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Addressing urban challenges at the APA Policy and Advocacy Conference

November 11th, 2019 by

Pete Kasabach at APA Conference

Each year the American Planning Association (APA) holds its national Policy and Advocacy Conference to “provide attendees with the opportunity to connect with planners and officials on important planning policy issues, advocate for stronger communities by speaking out on legislative issues that affect planning, and learn how to address planning policy issues at the federal, state, and local levels.”

At this year’s conference, held in Washington DC on September 25, I spoke on a panel with Jessie Grogan from the Lincoln Institute of Land Policy (Lincoln) and Ben Forman from the Massachusetts Institute for a New Commonwealth (MassINC).  Our task was to discuss the role of state policy in helping to advance “Legacy Cities.”  Lincoln characterizes legacy cities as “older industrial centers with populations of less than 200,000, located primarily in the Midwest and Northeast.”

Powerpoint slide: Rebuilding markets while avoiding displacement

My co-presenters made two very important points. Jessie identified the importance of having experienced statewide policy organizations in place to convene stakeholders and drive policy change.  She spoke about a new Lincoln initiative that will focus on working with a few of these statewide policy groups from around the country.

Ben discussed Massachusetts’s Gateway Cities program, which targets midsize urban centers that anchor regional economies for comprehensive revitalization efforts. Ben stressed the need for being strategic and targeted with state policy campaigns and the importance of building a coalition of supporters behind specific objectives.

Powerpoint slide: Urban challenge Priorities

The panel discussed four urban challenge areas in the context of state policy:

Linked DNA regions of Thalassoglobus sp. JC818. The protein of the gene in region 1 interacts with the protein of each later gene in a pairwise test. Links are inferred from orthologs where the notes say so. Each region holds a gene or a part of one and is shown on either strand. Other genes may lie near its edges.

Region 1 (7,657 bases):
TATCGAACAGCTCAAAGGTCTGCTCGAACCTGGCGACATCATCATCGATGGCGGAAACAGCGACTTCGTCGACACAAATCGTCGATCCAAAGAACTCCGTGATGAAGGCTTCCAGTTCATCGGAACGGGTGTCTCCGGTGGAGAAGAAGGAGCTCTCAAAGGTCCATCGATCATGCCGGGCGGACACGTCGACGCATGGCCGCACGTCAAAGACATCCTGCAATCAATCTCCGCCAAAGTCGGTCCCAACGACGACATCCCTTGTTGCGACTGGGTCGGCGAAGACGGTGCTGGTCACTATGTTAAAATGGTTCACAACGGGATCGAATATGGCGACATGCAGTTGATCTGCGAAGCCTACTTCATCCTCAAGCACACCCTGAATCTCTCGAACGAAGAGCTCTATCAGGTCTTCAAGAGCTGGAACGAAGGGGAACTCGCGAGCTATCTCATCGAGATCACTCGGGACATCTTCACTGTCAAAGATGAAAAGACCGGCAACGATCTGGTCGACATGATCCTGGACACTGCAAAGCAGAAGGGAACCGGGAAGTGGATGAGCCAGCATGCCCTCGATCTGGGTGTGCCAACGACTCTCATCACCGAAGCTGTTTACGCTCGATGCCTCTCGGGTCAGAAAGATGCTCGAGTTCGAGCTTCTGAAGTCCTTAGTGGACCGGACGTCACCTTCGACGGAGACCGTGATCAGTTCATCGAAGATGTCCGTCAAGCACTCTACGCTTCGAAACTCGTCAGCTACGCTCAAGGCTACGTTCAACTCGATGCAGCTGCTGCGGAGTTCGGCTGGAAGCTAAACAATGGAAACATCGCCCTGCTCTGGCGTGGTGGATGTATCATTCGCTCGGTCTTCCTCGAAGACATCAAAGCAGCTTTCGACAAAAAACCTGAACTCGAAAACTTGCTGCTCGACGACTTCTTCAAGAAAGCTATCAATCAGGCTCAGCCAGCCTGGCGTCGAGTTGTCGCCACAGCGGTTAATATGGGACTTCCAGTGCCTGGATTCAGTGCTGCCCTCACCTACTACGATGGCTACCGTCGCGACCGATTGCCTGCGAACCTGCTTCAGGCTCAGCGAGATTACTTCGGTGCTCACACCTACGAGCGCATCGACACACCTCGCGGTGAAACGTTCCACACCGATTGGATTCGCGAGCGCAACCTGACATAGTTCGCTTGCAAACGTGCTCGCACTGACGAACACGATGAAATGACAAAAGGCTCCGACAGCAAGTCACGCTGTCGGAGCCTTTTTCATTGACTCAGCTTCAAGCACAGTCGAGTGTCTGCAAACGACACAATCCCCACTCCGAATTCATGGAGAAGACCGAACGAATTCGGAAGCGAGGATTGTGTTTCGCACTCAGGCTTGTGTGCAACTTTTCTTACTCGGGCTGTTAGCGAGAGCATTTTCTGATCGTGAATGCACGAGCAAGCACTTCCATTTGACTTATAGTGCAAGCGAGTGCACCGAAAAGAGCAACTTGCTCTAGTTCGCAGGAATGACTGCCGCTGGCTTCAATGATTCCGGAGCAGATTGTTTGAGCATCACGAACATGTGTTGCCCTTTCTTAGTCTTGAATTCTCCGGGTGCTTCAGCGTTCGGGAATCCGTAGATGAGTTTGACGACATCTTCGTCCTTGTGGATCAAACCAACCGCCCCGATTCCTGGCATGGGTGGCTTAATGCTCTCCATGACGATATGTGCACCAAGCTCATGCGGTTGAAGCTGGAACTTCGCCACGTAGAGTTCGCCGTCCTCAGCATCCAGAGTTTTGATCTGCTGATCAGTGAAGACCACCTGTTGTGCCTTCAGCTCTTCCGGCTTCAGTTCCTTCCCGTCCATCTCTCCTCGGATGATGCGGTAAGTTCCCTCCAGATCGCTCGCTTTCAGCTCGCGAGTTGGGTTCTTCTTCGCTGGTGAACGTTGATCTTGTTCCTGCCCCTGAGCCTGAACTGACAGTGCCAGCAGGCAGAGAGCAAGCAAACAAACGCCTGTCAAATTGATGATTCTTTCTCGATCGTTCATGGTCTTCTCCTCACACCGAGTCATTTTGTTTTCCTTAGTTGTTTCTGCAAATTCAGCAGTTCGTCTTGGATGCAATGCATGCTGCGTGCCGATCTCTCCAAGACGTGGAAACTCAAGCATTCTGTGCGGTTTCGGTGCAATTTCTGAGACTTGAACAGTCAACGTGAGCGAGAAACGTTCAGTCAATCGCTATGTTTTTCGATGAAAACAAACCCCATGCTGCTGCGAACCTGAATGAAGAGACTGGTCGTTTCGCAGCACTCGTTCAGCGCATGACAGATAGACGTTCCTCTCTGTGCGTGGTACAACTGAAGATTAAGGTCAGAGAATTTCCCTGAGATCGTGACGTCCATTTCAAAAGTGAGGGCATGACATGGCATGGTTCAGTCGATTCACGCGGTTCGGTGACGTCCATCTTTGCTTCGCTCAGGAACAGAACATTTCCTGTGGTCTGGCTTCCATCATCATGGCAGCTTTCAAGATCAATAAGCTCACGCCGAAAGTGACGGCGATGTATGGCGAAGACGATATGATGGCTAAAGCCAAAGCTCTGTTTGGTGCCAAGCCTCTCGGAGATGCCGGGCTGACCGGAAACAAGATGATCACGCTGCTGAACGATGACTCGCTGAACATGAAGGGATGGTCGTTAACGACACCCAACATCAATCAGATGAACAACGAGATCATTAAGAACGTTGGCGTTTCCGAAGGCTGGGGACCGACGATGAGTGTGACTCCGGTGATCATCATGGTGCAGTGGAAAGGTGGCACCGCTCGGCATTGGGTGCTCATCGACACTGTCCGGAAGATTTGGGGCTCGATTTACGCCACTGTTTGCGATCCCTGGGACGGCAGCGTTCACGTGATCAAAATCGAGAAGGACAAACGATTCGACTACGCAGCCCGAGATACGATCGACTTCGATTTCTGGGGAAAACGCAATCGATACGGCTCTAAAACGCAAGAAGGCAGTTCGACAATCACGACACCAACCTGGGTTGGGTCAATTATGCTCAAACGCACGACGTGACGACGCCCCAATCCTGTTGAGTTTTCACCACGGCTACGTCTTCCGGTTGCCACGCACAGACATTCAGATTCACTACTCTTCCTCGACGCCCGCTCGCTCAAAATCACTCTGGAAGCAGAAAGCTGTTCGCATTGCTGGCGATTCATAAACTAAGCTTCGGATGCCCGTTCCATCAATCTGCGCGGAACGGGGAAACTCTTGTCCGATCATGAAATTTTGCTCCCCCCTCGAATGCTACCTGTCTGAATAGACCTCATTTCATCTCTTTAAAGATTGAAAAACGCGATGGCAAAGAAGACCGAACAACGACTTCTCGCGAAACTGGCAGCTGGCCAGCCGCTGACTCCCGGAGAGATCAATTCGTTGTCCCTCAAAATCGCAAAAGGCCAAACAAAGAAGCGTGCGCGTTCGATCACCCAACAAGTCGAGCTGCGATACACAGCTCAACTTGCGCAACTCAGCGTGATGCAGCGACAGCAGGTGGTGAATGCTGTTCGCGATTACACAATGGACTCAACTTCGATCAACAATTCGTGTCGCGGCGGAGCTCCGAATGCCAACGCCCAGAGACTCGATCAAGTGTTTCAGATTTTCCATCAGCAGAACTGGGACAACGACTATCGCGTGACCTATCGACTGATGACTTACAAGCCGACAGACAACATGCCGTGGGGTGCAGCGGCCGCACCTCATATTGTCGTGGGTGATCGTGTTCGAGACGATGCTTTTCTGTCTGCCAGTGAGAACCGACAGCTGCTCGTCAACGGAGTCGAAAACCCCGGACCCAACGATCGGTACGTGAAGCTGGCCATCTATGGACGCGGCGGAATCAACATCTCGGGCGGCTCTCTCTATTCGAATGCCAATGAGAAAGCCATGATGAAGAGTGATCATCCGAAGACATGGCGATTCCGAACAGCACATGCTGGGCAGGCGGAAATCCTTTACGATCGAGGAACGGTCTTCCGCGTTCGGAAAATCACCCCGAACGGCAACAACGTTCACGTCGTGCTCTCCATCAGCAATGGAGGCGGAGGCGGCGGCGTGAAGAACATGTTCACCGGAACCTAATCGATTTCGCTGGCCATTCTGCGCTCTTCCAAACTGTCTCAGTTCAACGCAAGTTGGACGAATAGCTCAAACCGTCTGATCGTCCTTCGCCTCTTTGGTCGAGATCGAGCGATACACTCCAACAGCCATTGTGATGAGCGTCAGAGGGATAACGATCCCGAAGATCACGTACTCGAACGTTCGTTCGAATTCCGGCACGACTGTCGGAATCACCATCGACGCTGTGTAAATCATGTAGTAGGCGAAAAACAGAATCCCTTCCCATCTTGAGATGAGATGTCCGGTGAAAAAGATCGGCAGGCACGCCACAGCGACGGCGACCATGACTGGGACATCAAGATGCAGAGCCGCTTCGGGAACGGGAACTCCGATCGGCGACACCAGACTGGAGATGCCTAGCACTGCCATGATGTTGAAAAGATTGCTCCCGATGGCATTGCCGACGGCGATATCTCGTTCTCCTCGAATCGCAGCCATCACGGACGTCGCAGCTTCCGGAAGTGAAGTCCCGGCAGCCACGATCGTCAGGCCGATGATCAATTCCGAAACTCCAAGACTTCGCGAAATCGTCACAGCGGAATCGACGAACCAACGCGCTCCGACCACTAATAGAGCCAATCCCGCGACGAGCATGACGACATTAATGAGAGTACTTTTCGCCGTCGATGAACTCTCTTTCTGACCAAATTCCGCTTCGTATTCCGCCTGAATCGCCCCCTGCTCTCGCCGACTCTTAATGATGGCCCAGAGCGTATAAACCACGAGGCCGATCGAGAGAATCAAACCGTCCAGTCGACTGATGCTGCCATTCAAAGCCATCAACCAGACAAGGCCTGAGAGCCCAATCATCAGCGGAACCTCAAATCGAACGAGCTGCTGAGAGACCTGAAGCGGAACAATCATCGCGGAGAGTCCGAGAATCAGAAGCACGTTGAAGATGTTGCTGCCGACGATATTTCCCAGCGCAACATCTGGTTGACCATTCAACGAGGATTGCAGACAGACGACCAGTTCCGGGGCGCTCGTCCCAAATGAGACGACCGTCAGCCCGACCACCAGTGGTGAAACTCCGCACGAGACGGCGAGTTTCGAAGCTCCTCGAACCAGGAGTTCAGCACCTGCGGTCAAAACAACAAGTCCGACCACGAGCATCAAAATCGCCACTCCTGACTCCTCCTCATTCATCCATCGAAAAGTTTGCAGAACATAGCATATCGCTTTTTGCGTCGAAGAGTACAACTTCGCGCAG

• Rebuilding markets. Most of the target cities are distressed. It is not possible to have a thriving and functioning city that is one hundred percent poor, therefore states need to subsidize and support reinvestment strategies that build markets and diversify the residential and commercial tax base.  While gentrification and displacement are real issues, they are more common in wealthier cities and are not significant factors in rebuilding legacy cities.  
  • Upgrading infrastructure. These are old cities and most of the infrastructure, particularly water, is antiquated and dilapidated.  This creates capacity, service disruption, and health issues, making it difficult for people and businesses currently in the city, as well as challenging to attract investors. State investment policies need to target urban infrastructure upgrades to create the foundation for growth and investment. 
  • Climate change. Many of our older cities were developed on bodies of water.  These same waterways that were so attractive centuries ago now pose some of the biggest risks.  States need to provide information, guidance, incentives, and disincentives to help cities steer investments in ways that don’t put people and property at current or future risk.  
  • Diversity, Inclusion, Justice. Legacy cities are often diverse, but they are also racially and economically segregated from their regions. For example, New Jersey is one of the most diverse states, but it is also one of the most segregated. Diversity in a global and innovation-based economy is an asset. States need to support and invest in policies that recognize diversity and immigration are competitive advantages.

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